The City of Jacksonville Agrees to Pay $4.9 Million to Settle Employment Discrimination Lawsuit
The Department of Justice today announced that it has reached a settlement agreement with the City of Jacksonville, Florida (the “City”) to resolve allegations that the City’s promotional practices for positions in the Jacksonville Fire and Rescue Department (JFRD) violated Title VII of the Civil Rights Act of 1964. Title VII is a federal law that prohibits employment discrimination on the basis of race, color, sex, national origin, or religion. The proposed settlement agreement, which must still be approved by a federal judge, finalizes an agreement in principle reached by the parties in January 2017.
In a joint motion filed by the parties today in the United States District Court for the Middle District of Florida, the Justice Department, the City, the International Association of Fire Firefighters (the “Union”), the Equal Employment Opportunity Commission (EEOC), and various private plaintiffs asked the court to enter a provisional order that sets out the terms of the settlement agreement. Under the terms of the settlement, the City agrees to develop new promotional examinations for the selection of certain positions in the JFRD. The City also will offer settlement promotions to qualified African Americans and will establish a $4.9 million settlement fund for eligible claimants.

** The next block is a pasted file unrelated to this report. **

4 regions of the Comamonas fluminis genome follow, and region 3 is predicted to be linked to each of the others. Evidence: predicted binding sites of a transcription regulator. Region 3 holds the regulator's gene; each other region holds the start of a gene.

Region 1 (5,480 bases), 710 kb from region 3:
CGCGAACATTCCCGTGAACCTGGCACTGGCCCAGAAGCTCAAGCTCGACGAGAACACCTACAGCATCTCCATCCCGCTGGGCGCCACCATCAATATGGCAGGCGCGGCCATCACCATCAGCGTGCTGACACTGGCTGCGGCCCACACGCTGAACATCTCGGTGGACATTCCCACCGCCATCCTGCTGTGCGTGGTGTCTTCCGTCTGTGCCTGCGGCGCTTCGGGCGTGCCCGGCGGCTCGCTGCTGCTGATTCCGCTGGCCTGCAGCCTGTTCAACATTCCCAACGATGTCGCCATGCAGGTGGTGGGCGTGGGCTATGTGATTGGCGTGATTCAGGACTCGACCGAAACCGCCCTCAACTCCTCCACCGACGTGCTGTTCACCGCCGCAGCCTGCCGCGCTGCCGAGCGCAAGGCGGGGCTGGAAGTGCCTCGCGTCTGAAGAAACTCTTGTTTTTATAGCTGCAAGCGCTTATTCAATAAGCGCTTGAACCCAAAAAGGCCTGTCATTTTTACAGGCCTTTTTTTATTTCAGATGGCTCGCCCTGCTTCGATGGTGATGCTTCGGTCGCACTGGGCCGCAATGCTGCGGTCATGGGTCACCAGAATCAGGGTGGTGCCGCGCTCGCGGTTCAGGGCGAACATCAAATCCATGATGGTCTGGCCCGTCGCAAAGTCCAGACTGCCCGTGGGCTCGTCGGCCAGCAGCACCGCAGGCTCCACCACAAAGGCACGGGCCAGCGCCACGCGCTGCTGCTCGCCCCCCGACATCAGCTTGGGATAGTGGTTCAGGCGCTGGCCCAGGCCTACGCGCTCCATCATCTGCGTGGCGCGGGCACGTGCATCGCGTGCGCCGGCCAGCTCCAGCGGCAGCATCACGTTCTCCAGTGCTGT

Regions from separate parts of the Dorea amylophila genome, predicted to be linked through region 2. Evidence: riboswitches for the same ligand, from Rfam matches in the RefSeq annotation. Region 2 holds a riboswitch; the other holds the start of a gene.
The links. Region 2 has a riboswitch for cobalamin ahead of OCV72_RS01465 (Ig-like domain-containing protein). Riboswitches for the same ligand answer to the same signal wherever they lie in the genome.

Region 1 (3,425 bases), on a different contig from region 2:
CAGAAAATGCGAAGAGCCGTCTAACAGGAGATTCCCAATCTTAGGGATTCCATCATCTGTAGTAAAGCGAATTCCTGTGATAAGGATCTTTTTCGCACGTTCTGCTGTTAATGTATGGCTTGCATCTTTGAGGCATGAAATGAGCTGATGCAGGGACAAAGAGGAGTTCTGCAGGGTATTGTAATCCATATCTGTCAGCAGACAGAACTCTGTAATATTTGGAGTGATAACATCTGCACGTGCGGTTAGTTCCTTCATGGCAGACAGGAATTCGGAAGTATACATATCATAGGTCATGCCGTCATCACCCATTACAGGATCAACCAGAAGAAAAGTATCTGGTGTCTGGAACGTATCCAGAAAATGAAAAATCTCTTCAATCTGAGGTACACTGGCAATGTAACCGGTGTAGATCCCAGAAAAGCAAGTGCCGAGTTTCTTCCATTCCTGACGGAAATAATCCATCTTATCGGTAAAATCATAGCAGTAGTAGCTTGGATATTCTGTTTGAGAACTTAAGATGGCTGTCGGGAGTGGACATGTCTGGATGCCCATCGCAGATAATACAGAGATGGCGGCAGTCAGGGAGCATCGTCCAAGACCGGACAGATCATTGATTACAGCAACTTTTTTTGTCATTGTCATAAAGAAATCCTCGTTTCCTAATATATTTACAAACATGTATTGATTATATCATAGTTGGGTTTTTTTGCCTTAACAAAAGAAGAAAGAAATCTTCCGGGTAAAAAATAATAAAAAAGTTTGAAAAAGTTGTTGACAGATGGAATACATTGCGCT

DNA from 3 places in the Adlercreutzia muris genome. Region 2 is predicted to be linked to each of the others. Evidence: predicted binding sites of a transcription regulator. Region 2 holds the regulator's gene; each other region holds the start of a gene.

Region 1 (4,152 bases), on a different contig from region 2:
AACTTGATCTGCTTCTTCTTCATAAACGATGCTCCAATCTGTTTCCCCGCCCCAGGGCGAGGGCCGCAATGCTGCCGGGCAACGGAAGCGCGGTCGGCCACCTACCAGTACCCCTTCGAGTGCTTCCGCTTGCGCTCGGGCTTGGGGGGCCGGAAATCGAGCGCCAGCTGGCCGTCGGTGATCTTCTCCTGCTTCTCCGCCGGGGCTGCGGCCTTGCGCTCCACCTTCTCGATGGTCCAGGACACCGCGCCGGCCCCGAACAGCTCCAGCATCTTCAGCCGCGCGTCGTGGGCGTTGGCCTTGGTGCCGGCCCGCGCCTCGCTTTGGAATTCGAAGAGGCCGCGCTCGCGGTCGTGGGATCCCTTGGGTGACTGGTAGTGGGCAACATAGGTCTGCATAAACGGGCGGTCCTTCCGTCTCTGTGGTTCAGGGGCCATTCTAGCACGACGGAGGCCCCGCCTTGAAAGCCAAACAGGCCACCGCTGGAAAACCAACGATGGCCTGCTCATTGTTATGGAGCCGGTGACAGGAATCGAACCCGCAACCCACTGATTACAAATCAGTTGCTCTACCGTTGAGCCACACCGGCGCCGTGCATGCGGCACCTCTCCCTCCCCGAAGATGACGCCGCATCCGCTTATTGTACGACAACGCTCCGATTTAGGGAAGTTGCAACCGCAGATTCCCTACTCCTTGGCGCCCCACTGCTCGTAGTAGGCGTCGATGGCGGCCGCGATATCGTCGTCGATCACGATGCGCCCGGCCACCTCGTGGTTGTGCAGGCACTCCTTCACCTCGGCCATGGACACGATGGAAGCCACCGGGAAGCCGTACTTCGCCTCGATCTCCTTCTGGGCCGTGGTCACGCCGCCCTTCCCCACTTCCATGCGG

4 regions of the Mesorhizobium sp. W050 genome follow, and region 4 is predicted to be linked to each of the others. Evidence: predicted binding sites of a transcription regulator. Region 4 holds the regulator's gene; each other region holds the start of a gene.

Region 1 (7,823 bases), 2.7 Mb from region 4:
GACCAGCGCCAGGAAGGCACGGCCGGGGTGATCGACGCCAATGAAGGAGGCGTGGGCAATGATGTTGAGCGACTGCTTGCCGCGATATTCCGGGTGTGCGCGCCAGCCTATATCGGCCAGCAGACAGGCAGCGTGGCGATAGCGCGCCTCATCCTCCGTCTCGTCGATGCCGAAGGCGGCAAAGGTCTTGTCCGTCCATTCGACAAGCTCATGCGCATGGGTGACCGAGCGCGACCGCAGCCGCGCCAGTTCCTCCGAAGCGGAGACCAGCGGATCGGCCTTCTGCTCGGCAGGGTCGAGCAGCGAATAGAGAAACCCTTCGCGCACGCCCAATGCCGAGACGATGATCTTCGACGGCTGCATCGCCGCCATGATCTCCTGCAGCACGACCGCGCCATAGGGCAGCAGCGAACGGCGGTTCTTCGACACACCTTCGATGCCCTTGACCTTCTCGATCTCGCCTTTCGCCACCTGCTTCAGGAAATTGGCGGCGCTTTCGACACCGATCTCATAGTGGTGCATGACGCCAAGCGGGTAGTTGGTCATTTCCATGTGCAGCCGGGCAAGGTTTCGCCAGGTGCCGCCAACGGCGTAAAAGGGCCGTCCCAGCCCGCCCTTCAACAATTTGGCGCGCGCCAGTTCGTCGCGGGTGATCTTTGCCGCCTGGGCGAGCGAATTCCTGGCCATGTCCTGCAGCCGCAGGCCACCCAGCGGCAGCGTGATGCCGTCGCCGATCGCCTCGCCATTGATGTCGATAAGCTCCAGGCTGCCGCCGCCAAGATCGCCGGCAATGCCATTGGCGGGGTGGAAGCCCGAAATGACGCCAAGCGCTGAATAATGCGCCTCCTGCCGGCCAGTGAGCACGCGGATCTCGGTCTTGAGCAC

“The Justice Department is committed to enforcing Title VII to remove unlawful discriminatory barriers. The Settlement Agreement announced today ensures that all promotional candidates in the JFRD are given a fair opportunity to compete for advancement,” said John Gore, Acting Assistant Attorney General of the Civil Rights Division.
The proposed settlement agreement will resolve the complaint filed by the Justice Department in federal court on April 23, 2012, a separate lawsuit filed against the Union by the EEOC, and claims brought against the City and/or Union by various private plaintiffs, including the National Association for the Advancement of Colored People, Jacksonville Branch, and the Jacksonville Brotherhood of Firefighters.
This matter was handled for the United States by Jay Adelstein, Hector Ruiz, Brian McEntire, Jeremy Monteiro, Sharyn Tejani, and Clare Geller, all current or former attorneys in the Civil Rights’ Division’s Employment Litigation Section. Additional information about Title VII and other federal employment laws is available on the Civil Rights Division’s website at https://www.justice.gov/crt